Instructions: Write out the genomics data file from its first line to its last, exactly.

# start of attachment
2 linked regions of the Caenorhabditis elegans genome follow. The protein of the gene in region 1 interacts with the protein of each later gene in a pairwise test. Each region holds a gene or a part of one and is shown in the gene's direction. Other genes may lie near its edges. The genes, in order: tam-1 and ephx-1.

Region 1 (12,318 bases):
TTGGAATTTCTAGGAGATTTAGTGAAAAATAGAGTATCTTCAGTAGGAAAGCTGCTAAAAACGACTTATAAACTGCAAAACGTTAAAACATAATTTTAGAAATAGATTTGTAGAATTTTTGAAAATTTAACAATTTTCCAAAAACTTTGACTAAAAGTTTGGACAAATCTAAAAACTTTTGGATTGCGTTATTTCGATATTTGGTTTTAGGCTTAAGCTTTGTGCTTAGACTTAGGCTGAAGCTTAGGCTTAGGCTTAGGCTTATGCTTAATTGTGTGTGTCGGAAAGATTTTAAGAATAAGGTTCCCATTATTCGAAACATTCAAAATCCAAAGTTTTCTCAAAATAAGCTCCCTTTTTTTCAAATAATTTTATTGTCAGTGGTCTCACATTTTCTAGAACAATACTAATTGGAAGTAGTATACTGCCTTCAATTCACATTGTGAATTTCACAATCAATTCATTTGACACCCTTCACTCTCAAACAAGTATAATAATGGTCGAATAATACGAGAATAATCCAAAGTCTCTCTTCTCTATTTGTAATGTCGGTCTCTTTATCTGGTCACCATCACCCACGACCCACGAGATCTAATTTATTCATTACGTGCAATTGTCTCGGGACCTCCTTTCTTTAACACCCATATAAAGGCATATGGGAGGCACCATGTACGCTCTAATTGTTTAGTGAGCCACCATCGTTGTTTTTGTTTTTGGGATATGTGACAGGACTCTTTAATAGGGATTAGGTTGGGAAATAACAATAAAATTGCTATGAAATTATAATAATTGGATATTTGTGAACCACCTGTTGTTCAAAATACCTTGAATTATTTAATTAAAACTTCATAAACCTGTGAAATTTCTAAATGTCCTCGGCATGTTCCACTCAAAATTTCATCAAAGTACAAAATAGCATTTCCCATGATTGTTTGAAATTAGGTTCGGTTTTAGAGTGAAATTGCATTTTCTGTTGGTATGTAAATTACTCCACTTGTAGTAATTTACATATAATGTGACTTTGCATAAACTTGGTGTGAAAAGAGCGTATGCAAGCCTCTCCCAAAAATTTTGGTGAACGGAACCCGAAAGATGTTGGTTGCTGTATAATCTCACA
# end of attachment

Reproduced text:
2 linked regions of the Caenorhabditis elegans genome follow. The protein of the gene in region 1 interacts with the protein of each later gene in a pairwise test. Each region holds a gene or a part of one and is shown in the gene's direction. Other genes may lie near its edges. The genes, in order: tam-1 and ephx-1.

Region 1 (12,318 bases):
TTGGAATTTCTAGGAGATTTAGTGAAAAATAGAGTATCTTCAGTAGGAAAGCTGCTAAAAACGACTTATAAACTGCAAAACGTTAAAACATAATTTTAGAAATAGATTTGTAGAATTTTTGAAAATTTAACAATTTTCCAAAAACTTTGACTAAAAGTTTGGACAAATCTAAAAACTTTTGGATTGCGTTATTTCGATATTTGGTTTTAGGCTTAAGCTTTGTGCTTAGACTTAGGCTGAAGCTTAGGCTTAGGCTTAGGCTTATGCTTAATTGTGTGTGTCGGAAAGATTTTAAGAATAAGGTTCCCATTATTCGAAACATTCAAAATCCAAAGTTTTCTCAAAATAAGCTCCCTTTTTTTCAAATAATTTTATTGTCAGTGGTCTCACATTTTCTAGAACAATACTAATTGGAAGTAGTATACTGCCTTCAATTCACATTGTGAATTTCACAATCAATTCATTTGACACCCTTCACTCTCAAACAAGTATAATAATGGTCGAATAATACGAGAATAATCCAAAGTCTCTCTTCTCTATTTGTAATGTCGGTCTCTTTATCTGGTCACCATCACCCACGACCCACGAGATCTAATTTATTCATTACGTGCAATTGTCTCGGGACCTCCTTTCTTTAACACCCATATAAAGGCATATGGGAGGCACCATGTACGCTCTAATTGTTTAGTGAGCCACCATCGTTGTTTTTGTTTTTGGGATATGTGACAGGACTCTTTAATAGGGATTAGGTTGGGAAATAACAATAAAATTGCTATGAAATTATAATAATTGGATATTTGTGAACCACCTGTTGTTCAAAATACCTTGAATTATTTAATTAAAACTTCATAAACCTGTGAAATTTCTAAATGTCCTCGGCATGTTCCACTCAAAATTTCATCAAAGTACAAAATAGCATTTCCCATGATTGTTTGAAATTAGGTTCGGTTTTAGAGTGAAATTGCATTTTCTGTTGGTATGTAAATTACTCCACTTGTAGTAATTTACATATAATGTGACTTTGCATAAACTTGGTGTGAAAAGAGCGTATGCAAGCCTCTCCCAAAAATTTTGGTGAACGGAACCCGAAAGATGTTGGTTGCTGTATAATCTCACA